With its aggressive stance: 1.5 inches wider track, 0.9 inch lower profile, flared fenders, side skirts, front air-dam and wide tires, the 500 E is easily distinguished from its lesser brethren. Because of its look, limited numbers, hand-built construction, and unique pedigree, the 500 E is already considered a “classic”, even within Mercedes-Benz.
While I very much appreciate that the seller has a binder that details the work and $40,000 “investment” since 2011, it would be more helpful to understand the motivation and work covered rather than some generalities about the car. I think more enthusiasts would prefer to know the recent history than what a magazine said about the car originally. One could argue the “investment” was quite a bad one, since you can get a very nice 500E for much less than $40,000 with less miles. Was it preventative maintenance, or was this car a total wreck? It’s certainly no spring chicken, with 167,000 miles on the clock – so even with the substantial amount spent on the car the price is likely to stay low. The color combination isn’t bad by any means, but the picture of the rear appears to show some orange-peeled paint and the chromed wheels are horrible in my opinion – I’d probably sport for something like these http://ebay.com/b/Cars-Trucks/6001?Make=Audi%7CBMW%7CMercedes%252DBenz%7CVolvo%7CVolkswagen%7CPorsche&Model%2520Year=2010%7C2009%7C2008%7C2007%7C2006%7C2005%7C2004%7C2003%7C2002%7C2001%7C2000%7C1999%7C1998%7C1997%7C1996%7C1995%7C1994%7C1993%7C1992%7C1991%7C1990%7C1989%7C1988%7C1987%7C1986%7C1985%7C1984%7C1983%7C1982%7C1981%7C1980%7C1979%7C1978%7C1977%7C1976%7C1975%7C1974%7C1973%7C1972%7C1971%7C1970%7C1969%7C1968%7C1967&Vehicle%2520Mileage=Less%2520than%2520100%252C000%2520miles&rt=nc&_dmd=1&_fsrp=0&_sacat=6001&_sop=16&_stpos=97330&mkcid=1&mkrid=711-53200-19255-0&siteid=0&campid=5336332035&toolid=20008&mkevt=1&MBDACmisc=1s5m2fH E55 AMG alloys to replace them:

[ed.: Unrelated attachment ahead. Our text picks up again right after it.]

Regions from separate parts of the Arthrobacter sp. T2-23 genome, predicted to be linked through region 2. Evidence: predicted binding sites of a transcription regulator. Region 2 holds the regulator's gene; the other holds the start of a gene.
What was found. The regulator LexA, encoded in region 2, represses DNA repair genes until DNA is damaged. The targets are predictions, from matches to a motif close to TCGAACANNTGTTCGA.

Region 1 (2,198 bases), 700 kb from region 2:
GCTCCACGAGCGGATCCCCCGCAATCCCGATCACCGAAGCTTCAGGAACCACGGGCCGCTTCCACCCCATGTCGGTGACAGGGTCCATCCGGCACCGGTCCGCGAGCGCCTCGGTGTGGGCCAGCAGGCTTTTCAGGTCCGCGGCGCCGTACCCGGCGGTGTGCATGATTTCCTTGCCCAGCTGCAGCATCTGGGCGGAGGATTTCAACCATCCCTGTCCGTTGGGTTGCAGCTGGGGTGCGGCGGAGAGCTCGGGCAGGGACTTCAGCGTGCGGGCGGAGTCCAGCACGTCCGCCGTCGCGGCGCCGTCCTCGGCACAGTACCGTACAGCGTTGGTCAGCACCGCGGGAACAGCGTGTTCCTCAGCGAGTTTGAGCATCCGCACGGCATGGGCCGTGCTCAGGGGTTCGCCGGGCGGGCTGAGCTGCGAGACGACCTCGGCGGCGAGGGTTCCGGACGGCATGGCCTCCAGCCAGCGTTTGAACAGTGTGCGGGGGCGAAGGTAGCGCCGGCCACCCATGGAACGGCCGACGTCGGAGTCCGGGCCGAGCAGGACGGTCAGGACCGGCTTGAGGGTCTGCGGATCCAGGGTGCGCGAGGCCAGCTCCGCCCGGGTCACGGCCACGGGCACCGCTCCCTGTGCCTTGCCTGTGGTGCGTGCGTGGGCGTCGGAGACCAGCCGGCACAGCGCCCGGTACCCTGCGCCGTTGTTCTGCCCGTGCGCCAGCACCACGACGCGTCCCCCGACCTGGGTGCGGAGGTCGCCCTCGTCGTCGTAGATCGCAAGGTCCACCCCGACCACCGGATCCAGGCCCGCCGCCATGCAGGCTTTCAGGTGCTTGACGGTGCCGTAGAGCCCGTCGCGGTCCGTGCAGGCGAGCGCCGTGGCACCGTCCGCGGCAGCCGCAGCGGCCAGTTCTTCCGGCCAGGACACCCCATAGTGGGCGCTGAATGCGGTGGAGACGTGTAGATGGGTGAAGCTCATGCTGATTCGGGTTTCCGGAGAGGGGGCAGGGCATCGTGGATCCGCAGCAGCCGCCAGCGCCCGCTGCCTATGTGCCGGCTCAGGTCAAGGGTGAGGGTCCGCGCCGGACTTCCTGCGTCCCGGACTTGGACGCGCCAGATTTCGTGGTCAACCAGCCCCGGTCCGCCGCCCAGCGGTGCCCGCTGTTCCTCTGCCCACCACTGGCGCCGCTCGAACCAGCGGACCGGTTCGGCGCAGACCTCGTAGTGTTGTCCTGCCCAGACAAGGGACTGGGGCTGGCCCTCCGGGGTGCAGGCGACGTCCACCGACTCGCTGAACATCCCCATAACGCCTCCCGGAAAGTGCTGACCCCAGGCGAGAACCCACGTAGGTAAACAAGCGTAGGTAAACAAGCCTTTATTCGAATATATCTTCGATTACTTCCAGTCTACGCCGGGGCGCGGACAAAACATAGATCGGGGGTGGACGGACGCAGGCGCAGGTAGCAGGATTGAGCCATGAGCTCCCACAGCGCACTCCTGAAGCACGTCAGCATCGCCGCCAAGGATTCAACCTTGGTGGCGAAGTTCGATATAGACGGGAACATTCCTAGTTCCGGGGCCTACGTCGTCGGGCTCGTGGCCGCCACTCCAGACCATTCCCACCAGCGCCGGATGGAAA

Outside of that, if you can stand the higher miles this is likely a reasonably priced example with bidding a bit under $10,000 with a few days to go. What else does that buy you?
CLICK FOR DETAILS: 1999 Mercedes-Benz E55 AMG on eBay
Model: E55 AMG
Engine: 5.5 liter V8
Transmission: 5-speed automatic
Mileage: 61,381 mi
Price: $11,750 Buy It Now
DON’T MISS THIS BEAUTY RARE COLOR !!!!
There is still plenty of tread left on the tires.
This vehicle is fully-loaded.
With just 61,381 miles, this car is barely broken in.
Very low mileage vehicle.
100% CARFAX guaranteed!
Very clean interior!
How about an E55 AMG in the same all-black color combination, mint condition with over 100,000 miles less than the 500E? Considering the performance between the two is fairly equal, it’s pretty amazing that the value on these W210s has remained so low. Granted, there are reasons for that – the W210 isn’t quite as attractive and doesn’t have a stellar reputation for quality. However, find a good example and the people that own them claim that they’re reliable, fast and long lived – as well as a great drive. They’ve even developed a bit of a sub-set of fans, just like the 500E – people that consider them a cult classic. This is certainly one of the better ones I’ve seen recently and is a great reminder that we don’t highlight nearly enough of them on this page.
Which is the winner? Well, as much as I love the 500E, there are just a few too many questions and a few too many miles compared to the E55. I’d probably choose the AMG in this case, though in general I prefer the 500E/E500 to the newer cars. Which would you choose?